“This is a momentous day for Abaco Systems,” said Bernie Anger, president and CEO of Abaco Systems. “Today, we start the next stage in our company’s future – pursuing a strategy focused on satisfying the needs of customers looking for high-performance embedded technology and systems that can withstand the harshest of conditions. I am very proud of our team who has prepared us for this day, and extremely thankful for the support that we have received from our customers during the transition process.”
“As an independent embedded technology and systems company,” continued Anger, “we see real opportunity to take our extensive experience, mission-critical technology and the repeatable business processes we have developed to continue building a business that combines a commitment to technical innovation with extreme focus on customer service. The company is positioned to benefit from long-term market trends, including shifts towards open architecture, interoperable systems, smarter purchasing initiatives and technological modernization.”
Customers have been notified of the change in ownership and have welcomed the news of the new Abaco Systems. Feedback from customers has been extremely positive:
“Thanks for letting us know about the GE transition to Abaco Systems,” said Rance Myers, Director of Engineering at Honeywell Aerospace. “We’re looking forward to the continued relationship and working with Abaco as we progress forward on new projects.”
“SNC is a long-time customer of the GE team and is very excited that they are moving to this new phase in their business,” said Greg Cox, Vice President, CNS at Sierra Nevada Corporation. “It demonstrates the strength of this cohesive team and we look forward to working with them in their new structure.”
, a leading private equity firm that invests in companies that provide critical products and services to government and commercial customers worldwide, acquired Abaco Systems from GE. One customer noted the strength of the Veritas reputation:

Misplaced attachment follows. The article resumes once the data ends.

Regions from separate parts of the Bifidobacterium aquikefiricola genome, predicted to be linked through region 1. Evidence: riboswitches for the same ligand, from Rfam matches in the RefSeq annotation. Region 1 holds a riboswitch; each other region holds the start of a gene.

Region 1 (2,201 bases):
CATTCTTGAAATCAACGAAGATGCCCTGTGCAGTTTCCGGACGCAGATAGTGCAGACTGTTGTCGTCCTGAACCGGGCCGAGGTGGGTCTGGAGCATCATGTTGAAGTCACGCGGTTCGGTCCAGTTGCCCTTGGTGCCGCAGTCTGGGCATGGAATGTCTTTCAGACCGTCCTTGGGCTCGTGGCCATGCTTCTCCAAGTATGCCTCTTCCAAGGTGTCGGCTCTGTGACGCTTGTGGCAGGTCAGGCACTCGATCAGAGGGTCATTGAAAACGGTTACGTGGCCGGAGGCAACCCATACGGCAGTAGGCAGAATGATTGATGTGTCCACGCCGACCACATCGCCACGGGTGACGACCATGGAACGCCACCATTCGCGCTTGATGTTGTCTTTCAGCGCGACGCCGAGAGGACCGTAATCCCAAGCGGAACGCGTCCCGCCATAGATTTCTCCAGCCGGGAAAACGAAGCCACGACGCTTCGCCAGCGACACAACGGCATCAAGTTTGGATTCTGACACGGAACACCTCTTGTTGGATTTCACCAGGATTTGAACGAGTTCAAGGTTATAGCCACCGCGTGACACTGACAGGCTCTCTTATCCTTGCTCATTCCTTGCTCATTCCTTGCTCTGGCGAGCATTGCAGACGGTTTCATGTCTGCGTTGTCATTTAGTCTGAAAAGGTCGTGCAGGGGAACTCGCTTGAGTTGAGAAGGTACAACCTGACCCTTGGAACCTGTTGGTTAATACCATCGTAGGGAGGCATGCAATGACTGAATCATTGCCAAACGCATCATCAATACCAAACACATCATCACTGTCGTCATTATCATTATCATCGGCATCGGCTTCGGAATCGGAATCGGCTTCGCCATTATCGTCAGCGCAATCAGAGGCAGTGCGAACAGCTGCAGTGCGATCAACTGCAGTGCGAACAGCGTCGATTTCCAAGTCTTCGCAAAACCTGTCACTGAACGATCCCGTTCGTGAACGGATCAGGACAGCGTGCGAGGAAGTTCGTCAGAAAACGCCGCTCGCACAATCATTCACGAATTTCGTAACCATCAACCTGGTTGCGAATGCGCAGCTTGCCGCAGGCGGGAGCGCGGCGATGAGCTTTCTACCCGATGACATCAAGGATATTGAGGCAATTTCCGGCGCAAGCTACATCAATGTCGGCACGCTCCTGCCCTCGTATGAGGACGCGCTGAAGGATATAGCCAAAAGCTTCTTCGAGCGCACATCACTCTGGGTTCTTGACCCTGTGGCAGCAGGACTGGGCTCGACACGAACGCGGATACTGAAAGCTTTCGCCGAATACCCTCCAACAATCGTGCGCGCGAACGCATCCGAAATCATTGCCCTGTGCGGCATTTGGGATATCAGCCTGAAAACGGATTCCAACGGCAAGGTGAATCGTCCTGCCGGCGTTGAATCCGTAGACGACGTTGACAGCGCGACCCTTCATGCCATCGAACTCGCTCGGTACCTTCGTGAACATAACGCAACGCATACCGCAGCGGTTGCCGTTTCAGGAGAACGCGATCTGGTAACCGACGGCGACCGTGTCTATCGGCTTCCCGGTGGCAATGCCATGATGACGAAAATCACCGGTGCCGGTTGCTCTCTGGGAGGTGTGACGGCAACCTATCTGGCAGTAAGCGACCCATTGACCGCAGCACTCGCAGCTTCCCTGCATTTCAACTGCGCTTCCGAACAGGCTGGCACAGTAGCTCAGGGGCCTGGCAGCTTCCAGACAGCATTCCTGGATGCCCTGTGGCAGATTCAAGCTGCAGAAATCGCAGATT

“My staff was particularly pleased that Veritas acquired GE’s embedded computing business, because Veritas apparently has such an ‘active’ interest in the GE products,” said Dr. Mark Gaertner, Manager, Bomber Programs, Northrop Grumman Corporation. “That’s good for NGC and the USAF, because we need stability in our products and suppliers for programs that stretch out over the next 25+ years. We look forward to continuing our relationship.”
“The good news for our customers is that, from day one, it is business as usual,” concluded Anger. “They will continue to deal with the people they have always dealt with, re-energized by an opportunity to really make a difference.”
Abaco Systems is a global leader in open architecture computing and electronic systems for aerospace, defense and industrial applications. Spun out of General Electric in 2015, we deliver and support open modular solutions developed to upgrade and enhance the growing data, analytics, communications and sensor processing capabilities of our target applications. This, together with our 700+ professionals’ unwavering focus on our customers’ success, reduces program cost and risk, allows technology insertion with affordable readiness and enables platforms to successfully reach deployment sooner and with a lower total cost of ownership. With an active presence in a significant number of national asset platforms on land, sea and in the air, Abaco Systems is trusted where it matters most.